Tips and Myths About Extending Smartphone Battery Life
Ashlei Temeña’s family trip to Disneyland last Thanksgiving break turned into a nightmare when her smartphone battery hit empty.
Ms. Temeña, a San Francisco support technician, had gotten separated from her family and realized she had no way to find anyone. Instead of riding roller coasters, she wandered around searching for the group — eventually locating them four hours later watching fireworks.
“I wanted to throw my phone on the ground by the end of the day,” Ms. Temeña said.
Many consumers can relate. Despite the leaps forward in mobile phone technology with crisp, clear screens and faster chips, batteries have made only sluggish progress. That has propelled a desire for longer battery life to the top of the list of factors considered by consumers when they purchase smartphones, according to a 2014 survey by the research firm IDC.
So why is battery technology still underwhelming? Plenty of companies have been developing smarter battery technology for years, including methods to increase battery capacity tenfold or charge devices by pulling energy from the air. But lithium ion, the technology that most mainstream batteries are based on, is low cost and easily reproducible while being safe — so we’ll be stuck with it for the foreseeable future, said Charlie Quong, an executive at Mophie, a battery accessory maker, in an interview.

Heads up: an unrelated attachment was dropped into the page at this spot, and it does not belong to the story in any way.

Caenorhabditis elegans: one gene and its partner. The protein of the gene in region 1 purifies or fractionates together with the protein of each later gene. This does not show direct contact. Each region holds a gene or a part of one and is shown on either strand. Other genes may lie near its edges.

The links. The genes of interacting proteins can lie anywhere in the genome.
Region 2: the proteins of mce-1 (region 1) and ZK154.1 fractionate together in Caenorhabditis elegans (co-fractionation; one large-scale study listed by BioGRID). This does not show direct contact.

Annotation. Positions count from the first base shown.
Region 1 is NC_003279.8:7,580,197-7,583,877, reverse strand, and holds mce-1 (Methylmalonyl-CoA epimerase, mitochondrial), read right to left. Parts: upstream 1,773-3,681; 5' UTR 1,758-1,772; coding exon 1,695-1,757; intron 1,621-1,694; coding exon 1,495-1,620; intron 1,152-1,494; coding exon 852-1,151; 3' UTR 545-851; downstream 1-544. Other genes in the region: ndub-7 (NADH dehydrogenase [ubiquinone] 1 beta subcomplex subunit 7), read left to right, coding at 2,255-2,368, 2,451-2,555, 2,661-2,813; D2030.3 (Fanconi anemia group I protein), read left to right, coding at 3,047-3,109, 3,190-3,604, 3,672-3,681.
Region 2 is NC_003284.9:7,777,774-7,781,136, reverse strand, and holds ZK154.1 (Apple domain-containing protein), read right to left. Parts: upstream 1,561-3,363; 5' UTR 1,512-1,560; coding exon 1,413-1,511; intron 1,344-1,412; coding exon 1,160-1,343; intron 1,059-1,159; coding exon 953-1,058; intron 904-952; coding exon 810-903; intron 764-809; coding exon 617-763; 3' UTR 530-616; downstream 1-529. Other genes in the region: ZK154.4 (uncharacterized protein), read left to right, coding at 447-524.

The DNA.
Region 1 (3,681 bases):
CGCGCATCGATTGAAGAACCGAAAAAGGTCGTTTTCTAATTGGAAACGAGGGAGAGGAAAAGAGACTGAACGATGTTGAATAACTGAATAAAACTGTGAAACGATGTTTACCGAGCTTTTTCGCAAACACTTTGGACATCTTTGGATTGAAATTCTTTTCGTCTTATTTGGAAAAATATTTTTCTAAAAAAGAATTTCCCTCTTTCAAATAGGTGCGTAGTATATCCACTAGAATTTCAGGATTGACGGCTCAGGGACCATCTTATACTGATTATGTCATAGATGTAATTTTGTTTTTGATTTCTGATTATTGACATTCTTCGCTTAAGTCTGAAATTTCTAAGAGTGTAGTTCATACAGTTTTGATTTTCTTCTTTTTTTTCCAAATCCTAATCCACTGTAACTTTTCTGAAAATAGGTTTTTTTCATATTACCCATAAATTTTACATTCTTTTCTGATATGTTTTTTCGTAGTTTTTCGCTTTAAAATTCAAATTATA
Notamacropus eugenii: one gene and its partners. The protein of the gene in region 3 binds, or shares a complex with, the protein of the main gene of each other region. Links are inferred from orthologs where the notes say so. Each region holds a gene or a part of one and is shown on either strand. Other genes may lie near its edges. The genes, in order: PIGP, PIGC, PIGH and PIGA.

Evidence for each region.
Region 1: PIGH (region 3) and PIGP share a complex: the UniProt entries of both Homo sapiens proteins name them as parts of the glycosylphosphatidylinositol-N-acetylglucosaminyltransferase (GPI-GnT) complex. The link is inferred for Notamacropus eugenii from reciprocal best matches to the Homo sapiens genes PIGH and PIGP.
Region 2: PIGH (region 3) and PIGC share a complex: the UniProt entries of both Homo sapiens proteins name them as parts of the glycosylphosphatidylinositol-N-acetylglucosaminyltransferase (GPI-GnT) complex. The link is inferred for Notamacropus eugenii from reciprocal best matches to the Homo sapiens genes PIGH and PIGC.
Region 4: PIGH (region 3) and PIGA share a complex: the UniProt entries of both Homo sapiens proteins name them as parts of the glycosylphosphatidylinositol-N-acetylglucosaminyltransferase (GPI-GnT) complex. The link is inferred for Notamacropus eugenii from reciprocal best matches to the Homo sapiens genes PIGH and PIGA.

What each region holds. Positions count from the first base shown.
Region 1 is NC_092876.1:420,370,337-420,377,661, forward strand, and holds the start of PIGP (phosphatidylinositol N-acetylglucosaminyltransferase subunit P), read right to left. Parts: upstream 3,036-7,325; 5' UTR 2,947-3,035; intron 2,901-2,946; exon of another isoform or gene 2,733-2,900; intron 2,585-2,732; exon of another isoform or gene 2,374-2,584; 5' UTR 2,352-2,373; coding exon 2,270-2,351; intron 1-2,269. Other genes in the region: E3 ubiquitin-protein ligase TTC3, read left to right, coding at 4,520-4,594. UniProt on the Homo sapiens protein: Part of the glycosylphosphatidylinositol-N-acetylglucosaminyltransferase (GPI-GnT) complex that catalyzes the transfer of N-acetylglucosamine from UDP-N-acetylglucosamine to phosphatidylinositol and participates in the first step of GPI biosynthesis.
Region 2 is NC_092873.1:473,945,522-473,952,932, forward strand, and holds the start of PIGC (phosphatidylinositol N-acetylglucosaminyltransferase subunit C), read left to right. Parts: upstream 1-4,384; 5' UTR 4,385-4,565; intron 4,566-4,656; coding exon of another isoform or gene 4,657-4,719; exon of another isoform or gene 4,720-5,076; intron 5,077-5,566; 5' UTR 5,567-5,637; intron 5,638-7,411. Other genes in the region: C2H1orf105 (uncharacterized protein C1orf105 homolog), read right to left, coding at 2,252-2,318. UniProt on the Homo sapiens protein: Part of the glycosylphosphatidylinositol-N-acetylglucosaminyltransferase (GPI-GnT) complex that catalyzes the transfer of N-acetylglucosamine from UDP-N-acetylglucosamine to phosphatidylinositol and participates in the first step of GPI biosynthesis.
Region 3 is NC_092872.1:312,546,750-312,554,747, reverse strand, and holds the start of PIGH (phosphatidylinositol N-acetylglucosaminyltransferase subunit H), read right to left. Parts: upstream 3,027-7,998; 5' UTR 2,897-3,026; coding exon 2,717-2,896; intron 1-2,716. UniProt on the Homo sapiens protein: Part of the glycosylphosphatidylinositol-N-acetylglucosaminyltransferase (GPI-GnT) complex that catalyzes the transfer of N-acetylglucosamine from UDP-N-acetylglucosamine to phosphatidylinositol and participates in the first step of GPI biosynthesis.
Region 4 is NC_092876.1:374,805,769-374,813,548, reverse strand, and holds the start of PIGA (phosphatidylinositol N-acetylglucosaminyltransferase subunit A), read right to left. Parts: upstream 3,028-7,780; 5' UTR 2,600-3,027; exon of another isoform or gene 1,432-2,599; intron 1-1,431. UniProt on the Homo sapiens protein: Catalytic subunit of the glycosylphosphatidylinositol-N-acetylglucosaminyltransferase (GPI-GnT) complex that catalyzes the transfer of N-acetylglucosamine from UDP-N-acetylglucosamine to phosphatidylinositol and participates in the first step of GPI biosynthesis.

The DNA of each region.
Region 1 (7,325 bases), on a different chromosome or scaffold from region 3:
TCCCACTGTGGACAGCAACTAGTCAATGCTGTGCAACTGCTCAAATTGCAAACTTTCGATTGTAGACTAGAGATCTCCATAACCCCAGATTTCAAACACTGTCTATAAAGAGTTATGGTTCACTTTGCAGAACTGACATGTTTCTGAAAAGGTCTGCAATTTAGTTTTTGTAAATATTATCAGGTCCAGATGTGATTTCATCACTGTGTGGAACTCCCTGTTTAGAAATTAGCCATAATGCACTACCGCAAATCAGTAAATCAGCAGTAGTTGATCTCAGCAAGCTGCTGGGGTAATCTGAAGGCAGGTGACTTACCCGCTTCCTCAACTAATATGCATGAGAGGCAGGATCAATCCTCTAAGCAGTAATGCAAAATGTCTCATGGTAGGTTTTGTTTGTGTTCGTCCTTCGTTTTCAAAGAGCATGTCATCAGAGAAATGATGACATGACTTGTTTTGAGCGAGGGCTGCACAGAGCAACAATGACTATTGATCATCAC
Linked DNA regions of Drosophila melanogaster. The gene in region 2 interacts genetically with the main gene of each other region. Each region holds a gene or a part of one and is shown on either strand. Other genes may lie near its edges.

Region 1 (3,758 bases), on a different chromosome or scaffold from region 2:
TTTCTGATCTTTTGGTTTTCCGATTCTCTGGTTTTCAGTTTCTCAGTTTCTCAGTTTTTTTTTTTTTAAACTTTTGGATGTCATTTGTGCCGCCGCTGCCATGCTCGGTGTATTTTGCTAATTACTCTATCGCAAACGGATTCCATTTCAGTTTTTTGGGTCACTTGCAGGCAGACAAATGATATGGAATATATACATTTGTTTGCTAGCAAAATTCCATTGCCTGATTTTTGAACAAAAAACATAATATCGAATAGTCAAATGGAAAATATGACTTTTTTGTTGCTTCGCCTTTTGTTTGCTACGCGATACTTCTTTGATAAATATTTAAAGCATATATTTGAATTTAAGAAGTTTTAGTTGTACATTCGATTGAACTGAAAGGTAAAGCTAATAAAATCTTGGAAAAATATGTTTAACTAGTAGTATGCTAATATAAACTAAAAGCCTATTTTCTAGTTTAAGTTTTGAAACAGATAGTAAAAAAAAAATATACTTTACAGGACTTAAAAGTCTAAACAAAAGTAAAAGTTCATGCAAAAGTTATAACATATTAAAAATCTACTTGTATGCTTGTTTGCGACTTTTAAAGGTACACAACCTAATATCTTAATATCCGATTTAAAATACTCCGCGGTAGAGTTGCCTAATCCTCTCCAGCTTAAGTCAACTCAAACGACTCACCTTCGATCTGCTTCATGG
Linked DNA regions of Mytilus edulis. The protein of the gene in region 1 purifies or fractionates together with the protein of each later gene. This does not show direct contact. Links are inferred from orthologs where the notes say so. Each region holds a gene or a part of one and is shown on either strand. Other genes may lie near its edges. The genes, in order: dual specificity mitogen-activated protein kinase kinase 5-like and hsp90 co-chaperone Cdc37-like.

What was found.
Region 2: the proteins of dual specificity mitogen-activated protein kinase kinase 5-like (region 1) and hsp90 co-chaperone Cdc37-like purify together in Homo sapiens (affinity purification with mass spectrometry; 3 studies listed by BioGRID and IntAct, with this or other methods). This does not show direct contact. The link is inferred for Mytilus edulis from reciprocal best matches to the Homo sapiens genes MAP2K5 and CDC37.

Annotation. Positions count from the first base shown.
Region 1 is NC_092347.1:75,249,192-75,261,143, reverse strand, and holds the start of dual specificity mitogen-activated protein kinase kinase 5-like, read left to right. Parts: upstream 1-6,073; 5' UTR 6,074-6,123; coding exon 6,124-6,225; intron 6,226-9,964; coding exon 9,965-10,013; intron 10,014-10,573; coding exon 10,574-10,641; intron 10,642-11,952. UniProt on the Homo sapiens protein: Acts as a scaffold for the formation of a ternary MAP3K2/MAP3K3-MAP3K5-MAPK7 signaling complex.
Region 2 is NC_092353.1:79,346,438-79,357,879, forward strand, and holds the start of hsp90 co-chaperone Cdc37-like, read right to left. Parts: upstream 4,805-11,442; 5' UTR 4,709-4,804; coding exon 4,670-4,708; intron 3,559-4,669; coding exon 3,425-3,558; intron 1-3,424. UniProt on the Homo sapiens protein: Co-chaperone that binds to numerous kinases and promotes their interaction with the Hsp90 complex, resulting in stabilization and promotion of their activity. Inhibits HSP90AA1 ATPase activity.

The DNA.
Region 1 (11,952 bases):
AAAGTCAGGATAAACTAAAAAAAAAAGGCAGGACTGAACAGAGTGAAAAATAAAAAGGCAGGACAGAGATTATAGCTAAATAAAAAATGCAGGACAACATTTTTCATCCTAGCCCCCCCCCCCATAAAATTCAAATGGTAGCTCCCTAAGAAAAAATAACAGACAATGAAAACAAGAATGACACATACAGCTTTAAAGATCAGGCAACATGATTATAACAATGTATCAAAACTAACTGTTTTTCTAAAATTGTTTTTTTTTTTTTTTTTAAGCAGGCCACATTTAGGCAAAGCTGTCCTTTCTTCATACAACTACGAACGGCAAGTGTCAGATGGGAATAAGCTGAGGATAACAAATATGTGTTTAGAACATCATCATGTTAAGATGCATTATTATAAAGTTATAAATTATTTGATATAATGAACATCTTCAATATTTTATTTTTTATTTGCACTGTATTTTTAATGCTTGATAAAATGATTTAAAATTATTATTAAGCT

“There’s a lot of investments on all fronts for improving the technology above and beyond that, but I don’t think we’re going to see that hitting any kind of mass market for several years out,” Mr. Quong said. In general, lithium ion improves about 10 percent a year in terms of the amount of energy that can be stored in a given space, which is partly why consumers perceive batteries as being far behind other technologies.
With that backdrop in mind, we teamed up with the Wirecutter, a product recommendations website, to run an array of tests to determine best and worst practices for preserving battery life on smartphones. For those who still need extra juice, the Wirecutter also picked some external battery products.
The results showed that some conventional beliefs about extending battery life — like turning off Wi-Fi or shutting down all your phone’s apps — produced negligible or even harmful results. The Wirecutter also found plenty of helpful practices to get more use out of your battery, like playing music stored directly on the device (instead of streaming it) or tweaking email configurations.